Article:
By Dave Hyde
September 16, 2009

A Ricky Williams story: On May 21, his 32nd birthday, Williams was stretching with teammates before practice. Dolphins football czar Bill Parcells handed him a yellow, folded-up Post-it note.

"Tell me what you think,'' Parcells said, walking on.

Williams glanced quickly at the note, but it wasn't until later after practice that he unfolded it and weighed its minimalist message: "2010 -- $4.35 million."

That's how Williams got a contract extension. No agent. No demand. No haggling. No media. No silliness. No announcement. Nothing but one old pro showing an appreciation for another old pro.

Oh, and happy birthday, Ricky.

But here's the question: Does that change anything? Does it make you see Williams through a new prism? Does it matter that an old-school, closed-fisted hardliner like Parcells, who left New England owner Bob Kraft over shopping for the groceries and bolted Dallas without calling Terrell Owens by name, not only has embraced Williams but extended him?


Because here's the latest surprise about Ricky: There's a second act to him. No one generally stays on the football stage long enough for a second act. They get hurt. They get replaced. They age in dog years -- one NFL year equaling seven human years.

But Williams not only has survived. He's grown. He's respected in a franchise that mocked him five years ago. He's even considered -- are you ready for this? -- "a pro's pro," as Dolphins coach Tony Sparano said recently.

All this might surprise you, or just make you wonder what the Dolphins are smoking. That starts with the fan at Miami's final preseason game in New Orleans who shouted, "Hey, Ricky! Will you sign my pipe?"

Williams heard that. He hears it all. He goes to a party and he hears people asking to smoke with him. He pulls up the Internet and sees a picture of him carrying a joint instead of a football. He also heard a fan, at another preseason game at Tampa Bay, shout, "Will you smoke my peace pipe?"

He laughed at that. At least it showed some imagination. But this fan in New Orleans, the one asking him to autograph a pipe, only made him sag a bit and ask: "Is this ever going to end?"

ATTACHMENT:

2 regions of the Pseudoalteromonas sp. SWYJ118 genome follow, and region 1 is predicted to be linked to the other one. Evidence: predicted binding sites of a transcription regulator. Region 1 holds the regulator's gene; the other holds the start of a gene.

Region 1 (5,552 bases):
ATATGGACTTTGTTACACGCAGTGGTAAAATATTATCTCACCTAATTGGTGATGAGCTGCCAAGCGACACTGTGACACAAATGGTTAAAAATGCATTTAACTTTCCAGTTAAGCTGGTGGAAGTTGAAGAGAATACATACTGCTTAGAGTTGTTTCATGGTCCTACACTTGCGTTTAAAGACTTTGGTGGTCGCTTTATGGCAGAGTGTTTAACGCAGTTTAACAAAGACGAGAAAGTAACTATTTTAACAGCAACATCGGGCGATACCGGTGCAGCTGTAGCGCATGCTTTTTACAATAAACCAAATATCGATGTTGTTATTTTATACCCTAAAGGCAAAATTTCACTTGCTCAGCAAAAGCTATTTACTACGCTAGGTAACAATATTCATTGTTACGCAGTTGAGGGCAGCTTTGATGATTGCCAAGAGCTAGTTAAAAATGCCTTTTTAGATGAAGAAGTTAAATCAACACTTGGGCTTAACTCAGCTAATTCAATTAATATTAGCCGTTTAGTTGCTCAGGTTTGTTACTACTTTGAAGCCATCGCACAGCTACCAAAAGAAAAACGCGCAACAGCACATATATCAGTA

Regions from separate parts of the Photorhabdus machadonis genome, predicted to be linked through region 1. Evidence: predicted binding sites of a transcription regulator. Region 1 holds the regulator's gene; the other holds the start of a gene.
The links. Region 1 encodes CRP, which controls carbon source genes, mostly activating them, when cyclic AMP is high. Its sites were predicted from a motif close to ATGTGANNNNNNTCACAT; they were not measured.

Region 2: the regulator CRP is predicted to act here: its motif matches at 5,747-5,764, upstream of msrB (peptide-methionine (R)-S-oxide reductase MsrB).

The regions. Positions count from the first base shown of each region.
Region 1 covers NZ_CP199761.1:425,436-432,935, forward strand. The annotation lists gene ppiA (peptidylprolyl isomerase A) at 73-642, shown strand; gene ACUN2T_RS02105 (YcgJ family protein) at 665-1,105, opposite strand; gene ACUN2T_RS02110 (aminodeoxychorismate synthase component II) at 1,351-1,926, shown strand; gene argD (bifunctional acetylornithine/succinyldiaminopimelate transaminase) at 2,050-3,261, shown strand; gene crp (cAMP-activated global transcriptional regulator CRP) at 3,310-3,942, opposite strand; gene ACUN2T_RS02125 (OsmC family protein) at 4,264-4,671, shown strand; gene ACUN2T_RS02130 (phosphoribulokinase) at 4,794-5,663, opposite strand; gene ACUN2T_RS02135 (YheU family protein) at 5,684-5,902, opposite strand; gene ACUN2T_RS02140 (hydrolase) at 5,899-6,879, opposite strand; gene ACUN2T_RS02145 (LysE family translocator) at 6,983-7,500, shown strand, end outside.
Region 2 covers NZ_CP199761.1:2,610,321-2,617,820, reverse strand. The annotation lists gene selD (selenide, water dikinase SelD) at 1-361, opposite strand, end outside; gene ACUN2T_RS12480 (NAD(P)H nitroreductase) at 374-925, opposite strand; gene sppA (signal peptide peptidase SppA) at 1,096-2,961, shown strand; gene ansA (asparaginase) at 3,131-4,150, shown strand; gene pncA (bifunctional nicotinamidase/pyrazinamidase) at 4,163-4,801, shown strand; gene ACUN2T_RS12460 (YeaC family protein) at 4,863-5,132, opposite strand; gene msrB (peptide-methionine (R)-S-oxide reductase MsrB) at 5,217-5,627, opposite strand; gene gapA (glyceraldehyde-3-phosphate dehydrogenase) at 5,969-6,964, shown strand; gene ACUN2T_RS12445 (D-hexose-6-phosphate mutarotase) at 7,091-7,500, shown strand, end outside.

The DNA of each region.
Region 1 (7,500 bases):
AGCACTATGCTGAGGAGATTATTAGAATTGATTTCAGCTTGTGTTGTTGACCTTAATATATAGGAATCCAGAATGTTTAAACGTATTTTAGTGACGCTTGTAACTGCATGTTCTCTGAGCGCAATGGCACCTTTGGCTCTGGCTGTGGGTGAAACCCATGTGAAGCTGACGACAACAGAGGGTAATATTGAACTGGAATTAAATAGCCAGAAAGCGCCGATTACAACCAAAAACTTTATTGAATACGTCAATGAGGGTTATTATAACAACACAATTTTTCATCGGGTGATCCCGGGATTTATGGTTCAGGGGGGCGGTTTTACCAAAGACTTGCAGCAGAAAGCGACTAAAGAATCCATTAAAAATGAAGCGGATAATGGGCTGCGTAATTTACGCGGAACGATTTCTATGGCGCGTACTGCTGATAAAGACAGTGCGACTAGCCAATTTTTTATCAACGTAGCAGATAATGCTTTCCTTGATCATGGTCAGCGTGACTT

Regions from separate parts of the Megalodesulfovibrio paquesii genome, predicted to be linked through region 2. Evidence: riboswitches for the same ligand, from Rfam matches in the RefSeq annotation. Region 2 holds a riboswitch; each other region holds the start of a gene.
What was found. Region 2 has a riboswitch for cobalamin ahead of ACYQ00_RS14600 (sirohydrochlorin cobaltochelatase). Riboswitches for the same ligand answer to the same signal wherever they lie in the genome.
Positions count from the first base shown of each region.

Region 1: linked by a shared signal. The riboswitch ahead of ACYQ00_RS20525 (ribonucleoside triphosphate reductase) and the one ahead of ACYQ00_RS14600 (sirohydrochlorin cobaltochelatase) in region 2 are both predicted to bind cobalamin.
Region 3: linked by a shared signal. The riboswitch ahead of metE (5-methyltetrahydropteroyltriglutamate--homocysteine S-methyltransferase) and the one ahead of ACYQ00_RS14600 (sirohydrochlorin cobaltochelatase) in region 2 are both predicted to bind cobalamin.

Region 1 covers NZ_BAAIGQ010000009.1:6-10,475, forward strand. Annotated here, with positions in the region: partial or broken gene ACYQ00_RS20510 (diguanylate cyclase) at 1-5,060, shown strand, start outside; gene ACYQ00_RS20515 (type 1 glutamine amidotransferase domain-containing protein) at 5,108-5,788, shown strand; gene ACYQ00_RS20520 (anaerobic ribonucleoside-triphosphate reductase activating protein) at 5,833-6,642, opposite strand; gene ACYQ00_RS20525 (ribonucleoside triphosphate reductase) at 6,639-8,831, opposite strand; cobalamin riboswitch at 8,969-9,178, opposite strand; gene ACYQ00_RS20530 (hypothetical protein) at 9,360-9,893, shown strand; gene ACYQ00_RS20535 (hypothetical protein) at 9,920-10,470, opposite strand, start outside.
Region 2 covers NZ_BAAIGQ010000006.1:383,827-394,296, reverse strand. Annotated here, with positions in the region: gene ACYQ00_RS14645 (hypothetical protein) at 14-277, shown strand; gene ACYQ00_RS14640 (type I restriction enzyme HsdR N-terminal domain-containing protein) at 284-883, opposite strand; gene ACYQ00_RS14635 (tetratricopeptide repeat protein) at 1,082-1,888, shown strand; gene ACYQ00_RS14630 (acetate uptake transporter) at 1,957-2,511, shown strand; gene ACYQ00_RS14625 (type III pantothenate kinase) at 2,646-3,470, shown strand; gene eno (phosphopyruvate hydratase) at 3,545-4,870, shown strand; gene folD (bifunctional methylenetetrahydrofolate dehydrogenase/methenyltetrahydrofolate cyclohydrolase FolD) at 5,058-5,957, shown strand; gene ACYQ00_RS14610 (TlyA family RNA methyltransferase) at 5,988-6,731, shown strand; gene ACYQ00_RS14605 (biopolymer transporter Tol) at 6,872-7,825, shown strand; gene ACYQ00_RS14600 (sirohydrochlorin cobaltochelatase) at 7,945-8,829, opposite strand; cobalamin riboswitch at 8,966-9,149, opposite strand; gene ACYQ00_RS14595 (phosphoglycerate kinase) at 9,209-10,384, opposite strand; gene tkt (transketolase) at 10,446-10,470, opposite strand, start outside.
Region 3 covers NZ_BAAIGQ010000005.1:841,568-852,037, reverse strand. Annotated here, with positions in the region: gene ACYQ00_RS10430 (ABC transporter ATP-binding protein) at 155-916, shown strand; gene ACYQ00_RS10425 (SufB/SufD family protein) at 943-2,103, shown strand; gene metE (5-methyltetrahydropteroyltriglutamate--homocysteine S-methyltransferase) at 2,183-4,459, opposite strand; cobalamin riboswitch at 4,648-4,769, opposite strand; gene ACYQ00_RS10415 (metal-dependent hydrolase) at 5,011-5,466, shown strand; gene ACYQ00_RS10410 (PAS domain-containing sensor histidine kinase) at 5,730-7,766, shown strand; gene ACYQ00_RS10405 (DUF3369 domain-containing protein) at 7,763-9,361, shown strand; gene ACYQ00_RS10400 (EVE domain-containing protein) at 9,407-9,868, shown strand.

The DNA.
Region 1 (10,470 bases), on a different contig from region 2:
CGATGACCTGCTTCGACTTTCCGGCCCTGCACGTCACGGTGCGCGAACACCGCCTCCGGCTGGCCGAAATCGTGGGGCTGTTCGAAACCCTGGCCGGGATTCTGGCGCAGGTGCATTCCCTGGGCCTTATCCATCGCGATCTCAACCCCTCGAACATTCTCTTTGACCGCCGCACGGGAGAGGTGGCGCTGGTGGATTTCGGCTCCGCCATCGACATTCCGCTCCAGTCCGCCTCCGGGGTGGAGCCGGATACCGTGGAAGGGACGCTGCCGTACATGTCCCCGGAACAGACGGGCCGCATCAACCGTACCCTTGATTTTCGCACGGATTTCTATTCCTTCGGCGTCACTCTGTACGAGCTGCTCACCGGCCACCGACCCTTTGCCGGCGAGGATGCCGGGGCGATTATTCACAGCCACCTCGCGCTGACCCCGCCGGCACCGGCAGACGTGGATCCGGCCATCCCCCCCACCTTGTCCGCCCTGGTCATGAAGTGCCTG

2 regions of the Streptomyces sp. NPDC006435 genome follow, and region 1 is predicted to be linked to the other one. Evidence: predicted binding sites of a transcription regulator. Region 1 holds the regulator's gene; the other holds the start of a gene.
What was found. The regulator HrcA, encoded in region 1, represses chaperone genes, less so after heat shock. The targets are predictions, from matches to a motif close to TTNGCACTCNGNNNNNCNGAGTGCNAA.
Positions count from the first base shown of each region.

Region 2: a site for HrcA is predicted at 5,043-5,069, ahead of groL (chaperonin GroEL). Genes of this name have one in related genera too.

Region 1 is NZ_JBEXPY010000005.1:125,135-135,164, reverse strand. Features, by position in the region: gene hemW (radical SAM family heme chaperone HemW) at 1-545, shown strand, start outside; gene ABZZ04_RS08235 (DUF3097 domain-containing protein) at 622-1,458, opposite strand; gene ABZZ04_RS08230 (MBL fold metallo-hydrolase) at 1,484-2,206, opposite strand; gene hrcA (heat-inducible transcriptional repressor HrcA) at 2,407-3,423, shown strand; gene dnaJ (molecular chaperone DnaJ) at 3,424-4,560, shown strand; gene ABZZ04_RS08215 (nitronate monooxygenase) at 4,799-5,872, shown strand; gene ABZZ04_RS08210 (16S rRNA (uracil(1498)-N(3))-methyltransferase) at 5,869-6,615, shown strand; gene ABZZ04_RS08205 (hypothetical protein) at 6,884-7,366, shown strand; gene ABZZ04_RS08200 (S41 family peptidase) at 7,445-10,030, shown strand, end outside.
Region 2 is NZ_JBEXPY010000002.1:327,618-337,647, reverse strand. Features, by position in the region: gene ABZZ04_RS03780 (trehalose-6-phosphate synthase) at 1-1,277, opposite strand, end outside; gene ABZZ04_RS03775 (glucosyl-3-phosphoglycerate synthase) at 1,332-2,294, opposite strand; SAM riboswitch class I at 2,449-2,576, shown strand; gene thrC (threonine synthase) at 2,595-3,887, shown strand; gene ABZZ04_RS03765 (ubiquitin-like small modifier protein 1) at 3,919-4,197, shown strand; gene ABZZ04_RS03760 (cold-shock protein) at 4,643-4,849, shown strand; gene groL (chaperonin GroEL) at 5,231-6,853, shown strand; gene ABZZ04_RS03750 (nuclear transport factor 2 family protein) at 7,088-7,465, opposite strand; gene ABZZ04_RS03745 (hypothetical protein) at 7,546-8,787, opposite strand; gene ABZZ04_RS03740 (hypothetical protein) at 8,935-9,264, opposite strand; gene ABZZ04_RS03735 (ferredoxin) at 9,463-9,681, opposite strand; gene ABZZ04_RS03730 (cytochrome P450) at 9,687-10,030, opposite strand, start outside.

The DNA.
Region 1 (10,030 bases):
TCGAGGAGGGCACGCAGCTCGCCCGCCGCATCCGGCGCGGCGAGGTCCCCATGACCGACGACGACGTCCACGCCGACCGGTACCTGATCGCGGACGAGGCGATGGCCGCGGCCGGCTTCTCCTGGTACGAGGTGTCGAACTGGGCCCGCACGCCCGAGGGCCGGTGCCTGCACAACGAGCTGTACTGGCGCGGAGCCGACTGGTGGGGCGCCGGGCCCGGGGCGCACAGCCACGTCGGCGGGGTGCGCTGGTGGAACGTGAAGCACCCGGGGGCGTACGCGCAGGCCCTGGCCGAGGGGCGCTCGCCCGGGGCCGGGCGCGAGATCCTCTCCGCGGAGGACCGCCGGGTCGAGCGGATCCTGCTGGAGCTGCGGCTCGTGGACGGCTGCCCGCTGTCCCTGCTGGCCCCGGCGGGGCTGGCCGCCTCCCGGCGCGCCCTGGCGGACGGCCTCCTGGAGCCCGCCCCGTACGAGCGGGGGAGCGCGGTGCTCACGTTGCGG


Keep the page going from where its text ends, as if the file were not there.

Truth is, it's hard to field a starting basketball lineup with players who have done a U-turn on troubled reputations. Cris Carter. Irving Fryar. Tim Raines. Kobe Bryant. Josh Hamilton.

Williams doesn't run from his part in this. He made mistakes. They're all documented. He also fled to Australia upon leaving the Dolphins in 2004 and let others fill the vacuum with bile and cross-talk. But it's been three years and more than 1,000 drug tests since his last slip and if you don't see a different Ricky it's because he's not in the crosshairs anymore.

Last season, while working toward his college degree, Williams even wrote an English paper on the importance of obedience. You're allowed to smile given the man's flunked five drug tests. Williams smiles, too. But a writer's supposed to write on a subject he's come to know.

"I can look at my situation now and say I benefited from being punished,'' Williams said. "It was hard for me to see that sometimes. But if I hadn't been punished, I'd be in a destructive situation right now. I'm leading a much more peaceful life because of it."

The shame in all this is Williams' stick-figure image the last several years as, "some poster child for marijuana,'' as he says, won't let anyone see beyond to his full personality.

He has a master plan to study osteopathy. He took classes last offseason toward a massage license. In just the past two weeks, he got married to his longtime girlfriend on a Fort Lauderdale beach, enrolled in an algebra class as a step to get his college degree, worked on a documentary about himself that he's funded for several years and, oh, yeah, scored the lone Dolphins touchdown in their season-opening loss to Atlanta.

At times, Williams sounds like Red in Shawshank Redemption telling the parole officer he wants to talk some sense to the young, stupid kid he once was.

"I wish there was someone who would've been a good mentor for me,'' he says. "I wish someone was there to help me through some things."

At other times, he sounds like a dinosaur for the kind of talent he brings.

"If you look at the NFL today, there aren't a lot of running backs who run downhill into people,'' he said. "You've got guys trying to make people miss. I feel I'm still physical. I'm still explosive. I just have to work at it more."

Mostly, he's sounds like someone who appreciates where he's been and now is. He's no longer the young, talented kid who led the NFL in rushing in 2002. Nor is he the young, scared kid who felt his body being Earl Campbell-ized by carrying the ball nearly 400 times in both 2002 and 2003.

But he's still a productive guy to share the load. He's sets an example of professionalism on a team. He's the kind of player you can win with in the NFL.

You don't have to believe that, if you're locked into the headlines of a few years back.

But Parcells does.

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